It was supposed to be the development that ushered in the new Green Revolution in residential construction, but the Forbes Park development has totally fizzled and this week it sits empty – having had no takers at a recent bank auction and its signature windmill the focus of a federal lawsuit from U.S. Attorney Carmen Ortiz.
More than two years ago, the Record reported that the Forbes Park windmill wasn’t working and that the overall development was stalled and beyond rescue. At that time, it was reported that the state government’s Renewable Energy Trust Fund had sunk a $500,000 grant into the design and construction of the windmill a few years earlier – a grant that did not need to be paid back despite the fact that the windmill wasn’t working and likely would never work.
That said, late last month, the federal government moved in to collect it’s share of the windmill grant money – demanding $372,411 in grant money and $140,000 in interest payments via a lawsuit filed by U.S. Attorney Carmen Ortiz.
That lawsuit, as first reported by the Boston Globe, focuses on a review last year by the federal Renewable Energy Laboratory. The review by that agency found that the windmill wasn’t meeting minimum energy production requirements as it isn’t producing any energy. The federal grant used to construct the windmill requires a certain amount of energy output per year, or the grant has to be repaid.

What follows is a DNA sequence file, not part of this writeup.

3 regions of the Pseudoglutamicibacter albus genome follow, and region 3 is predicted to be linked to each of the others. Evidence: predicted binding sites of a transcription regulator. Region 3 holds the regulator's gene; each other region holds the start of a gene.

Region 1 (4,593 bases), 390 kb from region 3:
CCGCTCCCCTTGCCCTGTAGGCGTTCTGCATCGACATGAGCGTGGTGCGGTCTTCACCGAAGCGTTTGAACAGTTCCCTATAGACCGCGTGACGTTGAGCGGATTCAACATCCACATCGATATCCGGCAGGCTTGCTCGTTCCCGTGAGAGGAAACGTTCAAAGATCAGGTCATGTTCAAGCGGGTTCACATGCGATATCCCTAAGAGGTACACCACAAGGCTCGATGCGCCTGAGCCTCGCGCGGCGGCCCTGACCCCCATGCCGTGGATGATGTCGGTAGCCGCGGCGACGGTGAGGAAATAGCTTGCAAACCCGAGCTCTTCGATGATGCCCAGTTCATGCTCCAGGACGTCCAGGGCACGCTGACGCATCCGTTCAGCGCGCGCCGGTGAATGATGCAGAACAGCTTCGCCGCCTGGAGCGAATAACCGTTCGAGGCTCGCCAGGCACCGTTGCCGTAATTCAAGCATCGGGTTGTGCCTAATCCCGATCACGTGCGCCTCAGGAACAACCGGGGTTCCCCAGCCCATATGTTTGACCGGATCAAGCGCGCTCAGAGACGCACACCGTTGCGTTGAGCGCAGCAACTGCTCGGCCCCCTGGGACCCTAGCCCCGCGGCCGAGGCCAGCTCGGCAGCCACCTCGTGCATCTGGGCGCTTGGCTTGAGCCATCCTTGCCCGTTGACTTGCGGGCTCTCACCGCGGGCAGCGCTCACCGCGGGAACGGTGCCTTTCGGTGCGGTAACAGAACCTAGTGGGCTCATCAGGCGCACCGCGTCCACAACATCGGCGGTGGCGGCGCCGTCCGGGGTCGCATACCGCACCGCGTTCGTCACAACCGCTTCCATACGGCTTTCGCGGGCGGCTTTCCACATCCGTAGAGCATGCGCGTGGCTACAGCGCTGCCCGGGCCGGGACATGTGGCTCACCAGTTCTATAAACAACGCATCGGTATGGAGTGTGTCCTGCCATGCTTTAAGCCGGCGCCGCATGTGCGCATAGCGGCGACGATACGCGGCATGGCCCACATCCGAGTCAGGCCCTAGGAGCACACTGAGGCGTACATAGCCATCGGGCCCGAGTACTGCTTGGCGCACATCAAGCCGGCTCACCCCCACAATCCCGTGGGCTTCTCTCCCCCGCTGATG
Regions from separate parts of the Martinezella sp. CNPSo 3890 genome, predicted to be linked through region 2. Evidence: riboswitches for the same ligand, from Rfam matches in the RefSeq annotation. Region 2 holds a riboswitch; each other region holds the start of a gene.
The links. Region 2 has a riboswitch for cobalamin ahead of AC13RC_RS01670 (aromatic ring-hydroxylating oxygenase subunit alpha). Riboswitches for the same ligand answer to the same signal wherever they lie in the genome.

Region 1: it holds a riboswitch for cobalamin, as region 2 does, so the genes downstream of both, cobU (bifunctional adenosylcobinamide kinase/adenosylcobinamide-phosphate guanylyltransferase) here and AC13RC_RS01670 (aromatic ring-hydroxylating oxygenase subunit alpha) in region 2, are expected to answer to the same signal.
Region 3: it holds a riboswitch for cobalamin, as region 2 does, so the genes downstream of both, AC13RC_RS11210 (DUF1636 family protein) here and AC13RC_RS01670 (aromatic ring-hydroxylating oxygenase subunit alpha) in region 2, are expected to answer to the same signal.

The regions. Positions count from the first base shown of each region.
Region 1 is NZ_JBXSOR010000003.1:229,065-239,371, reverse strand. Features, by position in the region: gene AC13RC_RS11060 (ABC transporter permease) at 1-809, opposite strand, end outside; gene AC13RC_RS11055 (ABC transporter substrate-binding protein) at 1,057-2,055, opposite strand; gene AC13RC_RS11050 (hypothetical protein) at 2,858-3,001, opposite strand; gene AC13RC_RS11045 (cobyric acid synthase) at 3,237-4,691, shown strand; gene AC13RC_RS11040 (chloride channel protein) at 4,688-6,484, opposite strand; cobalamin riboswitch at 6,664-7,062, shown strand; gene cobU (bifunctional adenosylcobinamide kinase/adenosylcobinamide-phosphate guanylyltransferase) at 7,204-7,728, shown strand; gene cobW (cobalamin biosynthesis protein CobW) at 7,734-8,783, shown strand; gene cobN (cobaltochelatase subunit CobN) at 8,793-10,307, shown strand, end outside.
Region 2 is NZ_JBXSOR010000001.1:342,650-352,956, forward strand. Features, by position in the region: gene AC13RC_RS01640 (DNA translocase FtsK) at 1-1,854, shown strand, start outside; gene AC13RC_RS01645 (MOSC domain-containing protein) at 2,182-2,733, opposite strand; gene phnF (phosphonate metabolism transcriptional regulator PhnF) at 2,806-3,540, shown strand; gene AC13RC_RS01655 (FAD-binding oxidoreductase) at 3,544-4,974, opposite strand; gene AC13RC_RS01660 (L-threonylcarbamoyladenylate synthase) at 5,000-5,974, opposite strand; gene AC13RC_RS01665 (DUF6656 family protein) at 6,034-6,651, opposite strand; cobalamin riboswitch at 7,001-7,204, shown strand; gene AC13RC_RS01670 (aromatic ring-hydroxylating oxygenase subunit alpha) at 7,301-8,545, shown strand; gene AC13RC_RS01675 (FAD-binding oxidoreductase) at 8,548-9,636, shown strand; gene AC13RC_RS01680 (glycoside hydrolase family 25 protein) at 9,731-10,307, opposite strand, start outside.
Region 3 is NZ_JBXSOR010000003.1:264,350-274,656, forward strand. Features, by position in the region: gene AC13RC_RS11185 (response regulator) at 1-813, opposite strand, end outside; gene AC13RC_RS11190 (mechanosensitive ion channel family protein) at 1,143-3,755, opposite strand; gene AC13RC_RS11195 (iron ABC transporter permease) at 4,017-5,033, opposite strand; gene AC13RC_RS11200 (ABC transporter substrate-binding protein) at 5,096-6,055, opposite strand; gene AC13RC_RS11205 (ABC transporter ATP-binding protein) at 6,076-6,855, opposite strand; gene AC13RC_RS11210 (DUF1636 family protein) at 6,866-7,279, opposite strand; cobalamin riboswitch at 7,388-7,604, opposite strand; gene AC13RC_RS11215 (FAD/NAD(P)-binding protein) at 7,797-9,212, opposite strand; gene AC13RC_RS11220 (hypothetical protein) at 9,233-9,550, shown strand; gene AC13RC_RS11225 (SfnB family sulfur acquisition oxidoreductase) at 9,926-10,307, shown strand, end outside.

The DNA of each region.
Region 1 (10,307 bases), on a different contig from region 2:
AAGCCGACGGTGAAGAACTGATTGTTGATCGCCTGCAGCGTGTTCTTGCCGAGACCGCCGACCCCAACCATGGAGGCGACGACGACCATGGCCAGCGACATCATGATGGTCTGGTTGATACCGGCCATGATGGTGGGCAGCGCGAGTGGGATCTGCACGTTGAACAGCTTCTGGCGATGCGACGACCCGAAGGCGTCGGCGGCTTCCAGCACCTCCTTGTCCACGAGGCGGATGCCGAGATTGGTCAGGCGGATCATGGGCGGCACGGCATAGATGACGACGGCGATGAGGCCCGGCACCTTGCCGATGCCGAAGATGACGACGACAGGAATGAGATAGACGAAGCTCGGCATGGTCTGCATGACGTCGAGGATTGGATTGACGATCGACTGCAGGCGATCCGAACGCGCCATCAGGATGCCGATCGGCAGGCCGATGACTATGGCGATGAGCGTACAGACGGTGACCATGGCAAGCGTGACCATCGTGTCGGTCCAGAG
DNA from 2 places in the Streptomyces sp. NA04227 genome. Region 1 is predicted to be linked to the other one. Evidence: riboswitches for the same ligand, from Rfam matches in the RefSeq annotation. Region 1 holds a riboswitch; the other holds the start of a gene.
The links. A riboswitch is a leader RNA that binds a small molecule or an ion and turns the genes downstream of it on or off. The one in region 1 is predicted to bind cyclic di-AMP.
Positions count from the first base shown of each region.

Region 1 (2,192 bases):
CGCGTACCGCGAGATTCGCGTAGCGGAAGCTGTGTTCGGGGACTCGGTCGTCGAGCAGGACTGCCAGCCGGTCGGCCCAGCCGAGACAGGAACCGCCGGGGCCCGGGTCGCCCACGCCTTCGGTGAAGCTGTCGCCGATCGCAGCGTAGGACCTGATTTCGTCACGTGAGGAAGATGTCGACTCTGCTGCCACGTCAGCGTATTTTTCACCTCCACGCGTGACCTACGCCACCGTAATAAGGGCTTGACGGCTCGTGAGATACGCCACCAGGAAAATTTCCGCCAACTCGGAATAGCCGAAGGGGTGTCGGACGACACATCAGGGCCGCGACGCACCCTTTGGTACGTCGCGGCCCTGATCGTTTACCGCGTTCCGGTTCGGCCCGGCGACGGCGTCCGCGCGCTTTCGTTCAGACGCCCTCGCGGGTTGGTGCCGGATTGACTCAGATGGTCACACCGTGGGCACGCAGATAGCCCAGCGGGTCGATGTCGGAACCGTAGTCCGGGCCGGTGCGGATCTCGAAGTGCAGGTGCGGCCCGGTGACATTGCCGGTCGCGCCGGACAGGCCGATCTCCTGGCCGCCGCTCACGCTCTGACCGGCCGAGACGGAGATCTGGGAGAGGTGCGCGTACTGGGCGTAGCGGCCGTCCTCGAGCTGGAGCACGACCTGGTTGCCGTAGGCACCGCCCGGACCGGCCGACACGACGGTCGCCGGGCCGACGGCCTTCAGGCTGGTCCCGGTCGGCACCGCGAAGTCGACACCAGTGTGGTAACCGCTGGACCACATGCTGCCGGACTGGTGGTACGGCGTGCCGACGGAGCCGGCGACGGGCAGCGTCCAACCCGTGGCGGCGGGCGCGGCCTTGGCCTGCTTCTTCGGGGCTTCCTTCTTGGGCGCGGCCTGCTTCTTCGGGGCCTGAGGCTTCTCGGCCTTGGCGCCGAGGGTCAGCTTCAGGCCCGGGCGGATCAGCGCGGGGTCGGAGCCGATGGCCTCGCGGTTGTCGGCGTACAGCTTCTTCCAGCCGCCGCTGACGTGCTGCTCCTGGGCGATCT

The Laboratory apparently tried to collect the money from the developer, the charasmatic Blair Galinsky of Somerville, but to no avail. That triggered the federal lawsuit on July 23rd.
And good luck finding Galinsky.
Though he frequently and enthusiastically commented on the development when it was being proposed, he no longer returns calls for comment.
The property is now owned by the bank – a progressive institution owned by the SEIU Service Union and known for investing in Green projects. The bank, Amalgamated Bank, lost at least $130 million in mortgages given to Forbes Park over two years, according to public records.
The entire 17-acre site went up for auction two weeks ago, according to the Globe, and the Paul Saperstein Auction Company could find no takers.
The bank called the property back after no one in the small crowd that had assembled bid enough.
Bidding began at $5.7 million.
The bank retained ownership.
Though things seem to be dire for the former Green Revolution site – originally purchased by Galinsky in 2004 for just north of $8 million – there seems to be some hope from a more traditional developer.
With no one making a proper bid at auction, City officials seemed to indicate that failure cleared the way for the bank to negotiate with an unnamed developer to build 300 units on the site.